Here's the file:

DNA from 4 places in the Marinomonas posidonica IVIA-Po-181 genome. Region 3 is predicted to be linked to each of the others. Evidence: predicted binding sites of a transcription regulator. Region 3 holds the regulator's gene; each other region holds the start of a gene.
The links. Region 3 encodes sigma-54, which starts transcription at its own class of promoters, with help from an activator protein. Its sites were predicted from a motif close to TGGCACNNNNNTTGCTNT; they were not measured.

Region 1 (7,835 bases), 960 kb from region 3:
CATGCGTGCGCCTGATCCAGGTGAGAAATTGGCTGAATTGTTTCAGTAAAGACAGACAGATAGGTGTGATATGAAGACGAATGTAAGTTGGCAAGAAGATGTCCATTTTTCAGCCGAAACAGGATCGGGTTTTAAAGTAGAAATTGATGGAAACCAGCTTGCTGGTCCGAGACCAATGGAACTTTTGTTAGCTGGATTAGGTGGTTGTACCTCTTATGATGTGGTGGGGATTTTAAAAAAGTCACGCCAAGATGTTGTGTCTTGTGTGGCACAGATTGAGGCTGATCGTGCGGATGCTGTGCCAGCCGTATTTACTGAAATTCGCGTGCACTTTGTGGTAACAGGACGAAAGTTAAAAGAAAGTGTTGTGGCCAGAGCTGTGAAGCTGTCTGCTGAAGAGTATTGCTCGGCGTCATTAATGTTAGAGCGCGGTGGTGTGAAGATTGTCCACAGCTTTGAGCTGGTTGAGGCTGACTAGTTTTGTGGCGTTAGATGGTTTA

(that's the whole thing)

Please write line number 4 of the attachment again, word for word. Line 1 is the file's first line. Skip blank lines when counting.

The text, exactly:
CATGCGTGCGCCTGATCCAGGTGAGAAATTGGCTGAATTGTTTCAGTAAAGACAGACAGATAGGTGTGATATGAAGACGAATGTAAGTTGGCAAGAAGATGTCCATTTTTCAGCCGAAACAGGATCGGGTTTTAAAGTAGAAATTGATGGAAACCAGCTTGCTGGTCCGAGACCAATGGAACTTTTGTTAGCTGGATTAGGTGGTTGTACCTCTTATGATGTGGTGGGGATTTTAAAAAAGTCACGCCAAGATGTTGTGTCTTGTGTGGCACAGATTGAGGCTGATCGTGCGGATGCTGTGCCAGCCGTATTTACTGAAATTCGCGTGCACTTTGTGGTAACAGGACGAAAGTTAAAAGAAAGTGTTGTGGCCAGAGCTGTGAAGCTGTCTGCTGAAGAGTATTGCTCGGCGTCATTAATGTTAGAGCGCGGTGGTGTGAAGATTGTCCACAGCTTTGAGCTGGTTGAGGCTGACTAGTTTTGTGGCGTTAGATGGTTTA